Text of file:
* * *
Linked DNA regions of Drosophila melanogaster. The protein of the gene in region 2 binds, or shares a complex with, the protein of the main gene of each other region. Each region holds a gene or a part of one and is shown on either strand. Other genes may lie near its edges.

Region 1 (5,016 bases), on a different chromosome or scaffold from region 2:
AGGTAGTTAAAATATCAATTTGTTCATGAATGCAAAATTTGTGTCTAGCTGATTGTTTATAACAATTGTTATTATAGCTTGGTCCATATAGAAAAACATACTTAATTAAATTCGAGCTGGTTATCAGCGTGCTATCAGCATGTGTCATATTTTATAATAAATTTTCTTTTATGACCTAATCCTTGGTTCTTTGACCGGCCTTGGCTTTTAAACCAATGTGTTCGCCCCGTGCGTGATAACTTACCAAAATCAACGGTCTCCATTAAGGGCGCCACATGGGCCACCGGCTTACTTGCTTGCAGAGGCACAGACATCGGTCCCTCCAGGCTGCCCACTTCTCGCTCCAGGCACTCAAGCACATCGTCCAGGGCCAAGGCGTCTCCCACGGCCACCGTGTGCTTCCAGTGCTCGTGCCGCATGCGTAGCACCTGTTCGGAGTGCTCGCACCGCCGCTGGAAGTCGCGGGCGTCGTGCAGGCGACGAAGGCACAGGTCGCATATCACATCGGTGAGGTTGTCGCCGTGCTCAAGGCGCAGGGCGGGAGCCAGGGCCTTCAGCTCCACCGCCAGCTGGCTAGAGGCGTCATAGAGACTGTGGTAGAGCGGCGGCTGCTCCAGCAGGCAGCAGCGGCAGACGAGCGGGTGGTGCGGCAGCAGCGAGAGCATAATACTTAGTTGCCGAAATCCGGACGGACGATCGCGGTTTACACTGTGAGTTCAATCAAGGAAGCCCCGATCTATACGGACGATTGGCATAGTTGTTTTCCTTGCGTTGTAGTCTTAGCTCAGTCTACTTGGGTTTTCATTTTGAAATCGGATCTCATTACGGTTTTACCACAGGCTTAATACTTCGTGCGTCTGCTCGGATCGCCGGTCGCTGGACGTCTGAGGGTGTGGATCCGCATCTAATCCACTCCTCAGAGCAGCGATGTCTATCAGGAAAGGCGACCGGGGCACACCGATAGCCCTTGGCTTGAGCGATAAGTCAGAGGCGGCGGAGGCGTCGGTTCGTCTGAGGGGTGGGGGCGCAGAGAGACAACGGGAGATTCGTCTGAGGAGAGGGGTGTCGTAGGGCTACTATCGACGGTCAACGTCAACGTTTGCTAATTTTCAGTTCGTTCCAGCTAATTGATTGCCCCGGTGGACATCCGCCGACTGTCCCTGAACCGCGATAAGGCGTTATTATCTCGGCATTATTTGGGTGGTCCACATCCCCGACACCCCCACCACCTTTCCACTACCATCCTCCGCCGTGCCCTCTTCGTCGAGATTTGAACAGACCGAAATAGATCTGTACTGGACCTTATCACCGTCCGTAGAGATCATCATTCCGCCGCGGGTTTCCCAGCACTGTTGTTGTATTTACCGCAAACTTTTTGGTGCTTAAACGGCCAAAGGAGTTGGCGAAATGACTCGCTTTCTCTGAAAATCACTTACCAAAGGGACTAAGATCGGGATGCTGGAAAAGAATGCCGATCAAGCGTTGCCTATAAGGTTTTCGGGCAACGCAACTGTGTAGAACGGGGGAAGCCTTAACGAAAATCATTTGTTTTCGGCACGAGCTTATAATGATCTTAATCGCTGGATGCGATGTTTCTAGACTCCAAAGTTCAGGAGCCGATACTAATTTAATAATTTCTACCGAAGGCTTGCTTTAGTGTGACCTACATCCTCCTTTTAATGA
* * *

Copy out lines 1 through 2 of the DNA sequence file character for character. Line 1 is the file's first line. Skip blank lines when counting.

Linked DNA regions of Drosophila melanogaster. The protein of the gene in region 2 binds, or shares a complex with, the protein of the main gene of each other region. Each region holds a gene or a part of one and is shown on either strand. Other genes may lie near its edges.

Region 1 (5,016 bases), on a different chromosome or scaffold from region 2: